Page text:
Compromised Login Credentials as an Attack Vector

According to the 2023 Verizon Data Breach Report, up to 80% of all breaches are the result of stolen or otherwise compromised login credentials (usernames and passwords). Compromised login credentials are a favored method for threat actors to gain unauthorized access to networks, often without detection, by appearing as legitimate logins. Various reports estimate there are over 6.7 billion sets of compromised credentials available on the internet. Identity-based attacks are expected to remain the fastest growing method of attack for threat actors targeting New Hampshire public and private sector organizations, as well as the State’s residents and businesses, in 2024.

Threat Actors – The “Bad Guys and Gals”

“Threat actor” is a broad term used to describe any individual or group that conducts a malicious cyber act against a person or organization.

Infographic showing the Types of Threat Actors and the potential threat they have to New Hampshire.
Figure 1: Types of Cyber Threat Actors

They include nation-state threat actors, cybercrime organizations, hacktivists, cyber terrorists, and insiders/other threat actors. These threat actors are responsible for the majority of significant cyberattacks and pose the greatest threat to New Hampshire and the nation. While each group has some unique characteristics, it is often difficult to discern the true alignment of cybercrime syndicates, hacktivists, and cyber terrorists, as they may covertly act on behalf of, or in support of, nation-state interests despite appearances of independence. There are a couple places I use an industry term:  APT-XX.  APT is Advanced Persistent Threat: an entity that is good at what they do, is sneaky about it, and is in it for the long-term. A summary of threat actor types is described in Figure 1.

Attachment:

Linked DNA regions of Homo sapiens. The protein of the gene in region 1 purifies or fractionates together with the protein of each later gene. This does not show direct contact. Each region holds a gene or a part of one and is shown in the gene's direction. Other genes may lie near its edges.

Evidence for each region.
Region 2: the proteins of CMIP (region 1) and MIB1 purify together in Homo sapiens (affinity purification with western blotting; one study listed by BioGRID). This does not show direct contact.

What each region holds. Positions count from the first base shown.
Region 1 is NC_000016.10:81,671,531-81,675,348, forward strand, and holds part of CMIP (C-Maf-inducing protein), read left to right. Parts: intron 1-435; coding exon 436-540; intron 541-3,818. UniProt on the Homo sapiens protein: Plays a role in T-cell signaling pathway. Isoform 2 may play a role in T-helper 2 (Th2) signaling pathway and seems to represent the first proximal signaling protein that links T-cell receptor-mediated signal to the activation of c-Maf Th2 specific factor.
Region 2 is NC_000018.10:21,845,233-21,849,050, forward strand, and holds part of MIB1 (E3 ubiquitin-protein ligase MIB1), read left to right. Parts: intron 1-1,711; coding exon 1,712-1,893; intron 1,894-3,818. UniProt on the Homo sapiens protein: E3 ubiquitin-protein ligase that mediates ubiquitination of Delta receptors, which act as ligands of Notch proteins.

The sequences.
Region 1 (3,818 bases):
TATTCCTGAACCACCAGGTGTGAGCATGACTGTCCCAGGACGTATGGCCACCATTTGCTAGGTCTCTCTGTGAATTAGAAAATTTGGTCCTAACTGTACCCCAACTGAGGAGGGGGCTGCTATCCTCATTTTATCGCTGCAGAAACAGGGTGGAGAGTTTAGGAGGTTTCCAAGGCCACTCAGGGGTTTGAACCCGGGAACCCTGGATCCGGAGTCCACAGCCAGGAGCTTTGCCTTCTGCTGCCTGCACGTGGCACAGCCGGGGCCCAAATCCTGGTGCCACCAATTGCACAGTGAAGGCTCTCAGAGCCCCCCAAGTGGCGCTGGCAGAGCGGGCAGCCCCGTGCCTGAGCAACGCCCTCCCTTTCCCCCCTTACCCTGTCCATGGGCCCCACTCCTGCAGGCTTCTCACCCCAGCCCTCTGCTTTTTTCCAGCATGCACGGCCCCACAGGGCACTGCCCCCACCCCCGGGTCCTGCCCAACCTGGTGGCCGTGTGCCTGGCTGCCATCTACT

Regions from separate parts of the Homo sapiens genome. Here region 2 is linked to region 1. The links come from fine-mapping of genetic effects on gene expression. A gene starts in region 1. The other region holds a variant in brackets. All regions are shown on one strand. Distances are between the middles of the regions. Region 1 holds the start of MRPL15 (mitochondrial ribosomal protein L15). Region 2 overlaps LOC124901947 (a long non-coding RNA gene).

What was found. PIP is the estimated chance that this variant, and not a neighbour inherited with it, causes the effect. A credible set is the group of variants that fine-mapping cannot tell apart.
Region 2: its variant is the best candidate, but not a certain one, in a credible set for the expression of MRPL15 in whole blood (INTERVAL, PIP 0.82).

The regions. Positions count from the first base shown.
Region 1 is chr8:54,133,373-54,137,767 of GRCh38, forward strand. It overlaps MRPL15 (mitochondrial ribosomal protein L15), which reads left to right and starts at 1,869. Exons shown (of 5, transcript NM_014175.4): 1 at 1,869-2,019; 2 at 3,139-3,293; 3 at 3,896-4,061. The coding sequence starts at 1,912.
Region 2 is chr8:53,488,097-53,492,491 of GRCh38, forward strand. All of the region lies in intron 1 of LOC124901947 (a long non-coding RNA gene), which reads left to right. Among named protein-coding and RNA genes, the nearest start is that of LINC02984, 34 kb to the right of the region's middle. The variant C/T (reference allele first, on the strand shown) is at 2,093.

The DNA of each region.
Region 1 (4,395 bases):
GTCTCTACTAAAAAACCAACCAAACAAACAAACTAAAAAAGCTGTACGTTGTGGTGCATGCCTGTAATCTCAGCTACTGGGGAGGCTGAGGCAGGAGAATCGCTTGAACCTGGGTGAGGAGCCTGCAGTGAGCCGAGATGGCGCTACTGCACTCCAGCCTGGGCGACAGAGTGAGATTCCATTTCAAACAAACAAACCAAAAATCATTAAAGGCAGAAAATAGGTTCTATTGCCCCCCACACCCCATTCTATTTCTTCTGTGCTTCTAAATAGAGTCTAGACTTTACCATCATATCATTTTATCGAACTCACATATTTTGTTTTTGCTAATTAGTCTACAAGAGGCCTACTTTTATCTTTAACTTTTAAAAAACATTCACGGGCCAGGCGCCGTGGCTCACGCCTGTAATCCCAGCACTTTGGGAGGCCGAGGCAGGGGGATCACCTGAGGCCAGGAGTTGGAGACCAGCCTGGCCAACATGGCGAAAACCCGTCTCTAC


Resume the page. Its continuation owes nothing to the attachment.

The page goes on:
Nation-State Threat Actors – The Most Dangerous Threat

Nation-state threat actors are threat groups that are working in support of, or directly for, a government body/state organization, such as an intelligence service to further their geopolitical, military, or economic objectives. They are generally well resourced and utilize advanced tools, techniques, and procedures to execute stealthy and long-term operations at the direction of, or on behalf of the state. China, Russia, Iran, and North Korea are typically considered the four primary nation-state threat actors that present the greatest and most persistent threats to New Hampshire and the nation. They are skilled at using cyber operations to further their strategic goals through various techniques, including espionage against government and industry targets, prepositioning malware on critical infrastructure networks for future operations, building networks of compromised devices across the world to enable malicious activity, executing highly disruptive cyberattacks on infrastructure and businesses, and engaging in information operations to spread propaganda and disinformation.